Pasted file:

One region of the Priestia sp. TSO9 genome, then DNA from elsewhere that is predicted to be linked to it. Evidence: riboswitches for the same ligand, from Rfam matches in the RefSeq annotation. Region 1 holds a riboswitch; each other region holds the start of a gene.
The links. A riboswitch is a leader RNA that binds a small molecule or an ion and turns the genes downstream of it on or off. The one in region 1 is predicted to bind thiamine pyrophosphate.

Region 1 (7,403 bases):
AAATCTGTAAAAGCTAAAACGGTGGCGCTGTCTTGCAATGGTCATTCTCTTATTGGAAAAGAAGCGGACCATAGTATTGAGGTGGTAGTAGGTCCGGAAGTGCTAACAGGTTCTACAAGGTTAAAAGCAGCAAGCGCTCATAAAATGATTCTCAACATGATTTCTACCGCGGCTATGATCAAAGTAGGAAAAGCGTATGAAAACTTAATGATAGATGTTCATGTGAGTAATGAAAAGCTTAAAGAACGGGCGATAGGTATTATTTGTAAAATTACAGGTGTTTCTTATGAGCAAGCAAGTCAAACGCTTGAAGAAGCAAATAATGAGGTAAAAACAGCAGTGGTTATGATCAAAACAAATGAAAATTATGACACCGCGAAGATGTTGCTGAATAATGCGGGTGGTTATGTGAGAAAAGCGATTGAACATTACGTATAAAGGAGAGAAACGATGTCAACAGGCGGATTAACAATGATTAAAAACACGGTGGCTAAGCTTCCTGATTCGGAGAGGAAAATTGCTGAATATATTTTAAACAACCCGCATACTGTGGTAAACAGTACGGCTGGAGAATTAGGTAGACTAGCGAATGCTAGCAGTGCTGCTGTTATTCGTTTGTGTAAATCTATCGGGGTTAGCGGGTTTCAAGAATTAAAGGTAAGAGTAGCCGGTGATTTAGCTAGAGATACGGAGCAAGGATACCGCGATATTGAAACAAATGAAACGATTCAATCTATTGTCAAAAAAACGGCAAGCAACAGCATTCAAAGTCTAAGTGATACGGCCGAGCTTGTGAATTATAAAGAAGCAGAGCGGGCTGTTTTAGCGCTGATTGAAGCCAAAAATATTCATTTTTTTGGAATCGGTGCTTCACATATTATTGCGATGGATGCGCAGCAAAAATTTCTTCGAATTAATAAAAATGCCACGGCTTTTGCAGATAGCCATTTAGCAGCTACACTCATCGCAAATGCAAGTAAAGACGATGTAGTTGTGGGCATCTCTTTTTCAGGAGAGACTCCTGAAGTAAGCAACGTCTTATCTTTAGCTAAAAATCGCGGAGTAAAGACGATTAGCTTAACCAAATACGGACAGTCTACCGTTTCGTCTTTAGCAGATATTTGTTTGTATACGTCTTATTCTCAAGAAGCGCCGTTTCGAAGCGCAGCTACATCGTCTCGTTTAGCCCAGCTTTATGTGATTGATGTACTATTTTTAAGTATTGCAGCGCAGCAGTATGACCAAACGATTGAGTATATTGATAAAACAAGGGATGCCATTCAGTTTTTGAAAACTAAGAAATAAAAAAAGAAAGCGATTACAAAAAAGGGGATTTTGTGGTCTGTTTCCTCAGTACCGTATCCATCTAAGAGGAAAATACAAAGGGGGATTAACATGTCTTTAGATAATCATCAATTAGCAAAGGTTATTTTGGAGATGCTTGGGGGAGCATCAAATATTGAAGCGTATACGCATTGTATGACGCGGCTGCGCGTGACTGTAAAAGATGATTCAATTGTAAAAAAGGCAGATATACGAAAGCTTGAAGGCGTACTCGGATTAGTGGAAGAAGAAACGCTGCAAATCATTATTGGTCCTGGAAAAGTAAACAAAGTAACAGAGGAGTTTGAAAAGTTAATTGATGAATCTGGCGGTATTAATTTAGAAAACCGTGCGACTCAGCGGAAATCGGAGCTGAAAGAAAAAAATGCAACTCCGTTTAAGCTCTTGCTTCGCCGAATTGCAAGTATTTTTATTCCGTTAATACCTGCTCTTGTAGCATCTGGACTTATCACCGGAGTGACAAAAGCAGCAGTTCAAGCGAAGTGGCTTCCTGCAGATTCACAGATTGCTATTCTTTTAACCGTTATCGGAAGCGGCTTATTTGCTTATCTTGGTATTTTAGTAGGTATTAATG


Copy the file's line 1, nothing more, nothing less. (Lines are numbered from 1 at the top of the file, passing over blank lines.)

One region of the Priestia sp. TSO9 genome, then DNA from elsewhere that is predicted to be linked to it. Evidence: riboswitches for the same ligand, from Rfam matches in the RefSeq annotation. Region 1 holds a riboswitch; each other region holds the start of a gene.